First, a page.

A London-based banker who led sanctions against the Russian government is accusing Fusion GPS of trying to assist the Russian government’s efforts to have him "imprisoned or killed."

"Browder made the allegation in response to the recent revelation that Fusion GPS and its founder Glenn Simpson compiled what he says is false information about him that was given to Yuri Chaika, Russia’s prosecutor general, and to Donald Trump Jr. during the infamous June 2016 Trump Tower meeting," The Daily Caller reports.

Bill Browder, who was one of the main drivers behind the Magnitsky Act, says that if the revelations are true, then it means that Fusion GPS was actively assisting the Kremlin in their efforts to silence him.

"If it is true that Glenn Simpson was supplying information about me to the Russian government, it’s far more serious than smear campaigning or Foreign Agents Registration Act violations," Browder said. "It would mean that Simpson was assisting the Putin regime in their plot to get me back to Russia to have me imprisoned and killed."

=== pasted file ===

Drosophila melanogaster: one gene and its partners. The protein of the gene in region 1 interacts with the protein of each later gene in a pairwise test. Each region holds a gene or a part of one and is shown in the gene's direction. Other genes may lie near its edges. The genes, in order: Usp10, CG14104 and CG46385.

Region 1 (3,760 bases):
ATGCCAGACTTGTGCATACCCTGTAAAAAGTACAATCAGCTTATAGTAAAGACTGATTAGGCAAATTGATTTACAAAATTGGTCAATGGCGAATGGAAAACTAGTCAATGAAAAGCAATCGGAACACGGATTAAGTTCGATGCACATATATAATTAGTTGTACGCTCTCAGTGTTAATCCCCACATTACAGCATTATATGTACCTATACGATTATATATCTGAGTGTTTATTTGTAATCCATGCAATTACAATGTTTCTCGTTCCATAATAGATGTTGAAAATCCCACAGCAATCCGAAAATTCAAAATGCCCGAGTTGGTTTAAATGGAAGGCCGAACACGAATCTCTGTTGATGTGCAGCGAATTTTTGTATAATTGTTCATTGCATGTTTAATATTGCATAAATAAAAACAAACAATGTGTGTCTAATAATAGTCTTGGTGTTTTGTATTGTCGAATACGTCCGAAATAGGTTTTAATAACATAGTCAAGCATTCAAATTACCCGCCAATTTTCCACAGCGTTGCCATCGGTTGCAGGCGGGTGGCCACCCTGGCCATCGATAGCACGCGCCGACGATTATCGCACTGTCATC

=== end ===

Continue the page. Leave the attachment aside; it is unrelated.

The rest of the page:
Browder’s lawyer, Sergei Magnitsky, became a prisoner of the Russian government and died in prison after alleged abuse and mistreatment. In 2012, the United States Congress passed the Magnitsky Act which "targets Russian human-rights abusers: It freezes their assets and deprives them of visas," the National Review explains.

The Daily Caller notes that it was only discovered last week that "information Fusion collected on Browder was shared directly with Chaika, whose position is the Russian equivalent of the U.S. attorney general."

A law firm representing Russian businessman Denis Katsyv — who faced penalties because of the Magnitsky Act — hired Fusion GPS to conduct research on Browder.

This is not the first time Fusion GPS has been accused of conducting dirty work. The firm is accused of falsely smearing a Venezuelan journalist as a "pedophile," "extortionist," and "drug trafficker," after he criticized one of Fusion’s clients.

"I believe that Fusion GPS's business is to do basically whatever the paymasters tell them to do," Venezuelan journalist Alek Boyd told Fox News. "They are particularly good at spreading misinformation, disinformation, and smears."